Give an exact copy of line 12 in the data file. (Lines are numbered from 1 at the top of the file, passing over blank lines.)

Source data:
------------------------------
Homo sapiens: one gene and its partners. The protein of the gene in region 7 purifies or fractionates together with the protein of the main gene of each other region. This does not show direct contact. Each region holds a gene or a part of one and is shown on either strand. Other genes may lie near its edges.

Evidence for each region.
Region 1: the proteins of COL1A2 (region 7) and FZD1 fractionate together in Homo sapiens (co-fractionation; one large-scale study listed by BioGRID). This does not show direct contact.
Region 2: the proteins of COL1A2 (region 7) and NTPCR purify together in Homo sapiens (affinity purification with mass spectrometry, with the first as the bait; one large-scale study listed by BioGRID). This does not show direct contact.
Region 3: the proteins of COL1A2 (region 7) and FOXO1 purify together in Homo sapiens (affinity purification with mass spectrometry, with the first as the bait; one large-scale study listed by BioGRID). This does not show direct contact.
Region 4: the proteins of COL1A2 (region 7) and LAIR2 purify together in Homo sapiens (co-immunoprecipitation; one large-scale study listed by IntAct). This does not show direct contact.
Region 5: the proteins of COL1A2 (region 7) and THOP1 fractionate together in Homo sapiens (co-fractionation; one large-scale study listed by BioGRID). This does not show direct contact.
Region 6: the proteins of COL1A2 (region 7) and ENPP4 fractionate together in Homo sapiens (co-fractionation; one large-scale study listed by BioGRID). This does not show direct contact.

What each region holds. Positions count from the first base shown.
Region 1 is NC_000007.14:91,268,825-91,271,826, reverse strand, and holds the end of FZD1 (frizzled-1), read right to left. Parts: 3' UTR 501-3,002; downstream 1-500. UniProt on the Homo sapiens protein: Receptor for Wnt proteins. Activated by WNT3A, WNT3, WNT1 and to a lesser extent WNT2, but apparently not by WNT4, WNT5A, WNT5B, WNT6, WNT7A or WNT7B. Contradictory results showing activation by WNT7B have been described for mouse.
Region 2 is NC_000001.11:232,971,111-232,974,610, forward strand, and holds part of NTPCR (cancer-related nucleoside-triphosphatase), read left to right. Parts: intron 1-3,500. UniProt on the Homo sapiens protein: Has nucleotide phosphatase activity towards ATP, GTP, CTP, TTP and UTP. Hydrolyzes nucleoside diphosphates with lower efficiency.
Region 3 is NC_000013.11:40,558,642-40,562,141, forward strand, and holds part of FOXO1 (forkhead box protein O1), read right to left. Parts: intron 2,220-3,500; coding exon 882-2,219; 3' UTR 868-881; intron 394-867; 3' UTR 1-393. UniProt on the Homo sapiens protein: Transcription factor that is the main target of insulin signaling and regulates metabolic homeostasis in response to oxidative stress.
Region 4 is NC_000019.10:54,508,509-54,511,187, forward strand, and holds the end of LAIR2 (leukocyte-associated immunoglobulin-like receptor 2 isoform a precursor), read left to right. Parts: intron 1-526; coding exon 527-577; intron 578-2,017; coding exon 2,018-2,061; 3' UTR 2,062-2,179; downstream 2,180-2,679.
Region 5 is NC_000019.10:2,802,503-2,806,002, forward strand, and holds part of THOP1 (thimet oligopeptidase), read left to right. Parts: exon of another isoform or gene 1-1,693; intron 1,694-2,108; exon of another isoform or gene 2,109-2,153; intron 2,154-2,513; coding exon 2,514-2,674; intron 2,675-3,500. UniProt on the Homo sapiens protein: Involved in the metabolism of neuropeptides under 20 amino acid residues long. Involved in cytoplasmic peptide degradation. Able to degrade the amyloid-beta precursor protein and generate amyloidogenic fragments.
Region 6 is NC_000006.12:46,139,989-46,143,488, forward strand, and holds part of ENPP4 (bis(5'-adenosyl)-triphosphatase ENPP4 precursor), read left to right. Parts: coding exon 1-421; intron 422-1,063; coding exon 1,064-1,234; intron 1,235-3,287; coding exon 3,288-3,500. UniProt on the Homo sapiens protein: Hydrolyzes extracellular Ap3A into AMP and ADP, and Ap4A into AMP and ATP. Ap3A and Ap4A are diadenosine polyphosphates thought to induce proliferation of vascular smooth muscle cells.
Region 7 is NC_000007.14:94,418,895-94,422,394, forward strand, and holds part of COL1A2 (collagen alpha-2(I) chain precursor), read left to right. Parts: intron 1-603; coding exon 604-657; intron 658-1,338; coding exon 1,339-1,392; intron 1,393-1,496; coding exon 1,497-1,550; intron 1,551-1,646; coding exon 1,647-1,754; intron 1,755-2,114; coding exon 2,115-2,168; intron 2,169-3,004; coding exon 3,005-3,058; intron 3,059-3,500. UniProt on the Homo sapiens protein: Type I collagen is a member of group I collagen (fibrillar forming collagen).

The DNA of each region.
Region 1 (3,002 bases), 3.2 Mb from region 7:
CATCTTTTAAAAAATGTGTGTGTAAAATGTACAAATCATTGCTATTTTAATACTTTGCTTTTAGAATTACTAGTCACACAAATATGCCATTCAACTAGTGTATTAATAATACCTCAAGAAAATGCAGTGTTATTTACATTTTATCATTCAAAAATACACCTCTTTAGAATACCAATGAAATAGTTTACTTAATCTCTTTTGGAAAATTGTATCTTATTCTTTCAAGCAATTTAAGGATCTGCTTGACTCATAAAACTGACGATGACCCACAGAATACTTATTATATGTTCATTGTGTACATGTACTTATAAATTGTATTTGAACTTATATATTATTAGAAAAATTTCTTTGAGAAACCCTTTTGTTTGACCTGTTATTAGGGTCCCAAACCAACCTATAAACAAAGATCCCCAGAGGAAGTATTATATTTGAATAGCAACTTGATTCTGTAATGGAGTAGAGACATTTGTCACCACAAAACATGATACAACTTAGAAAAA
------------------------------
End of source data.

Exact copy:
Region 3 is NC_000013.11:40,558,642-40,562,141, forward strand, and holds part of FOXO1 (forkhead box protein O1), read right to left. Parts: intron 2,220-3,500; coding exon 882-2,219; 3' UTR 868-881; intron 394-867; 3' UTR 1-393. UniProt on the Homo sapiens protein: Transcription factor that is the main target of insulin signaling and regulates metabolic homeostasis in response to oxidative stress.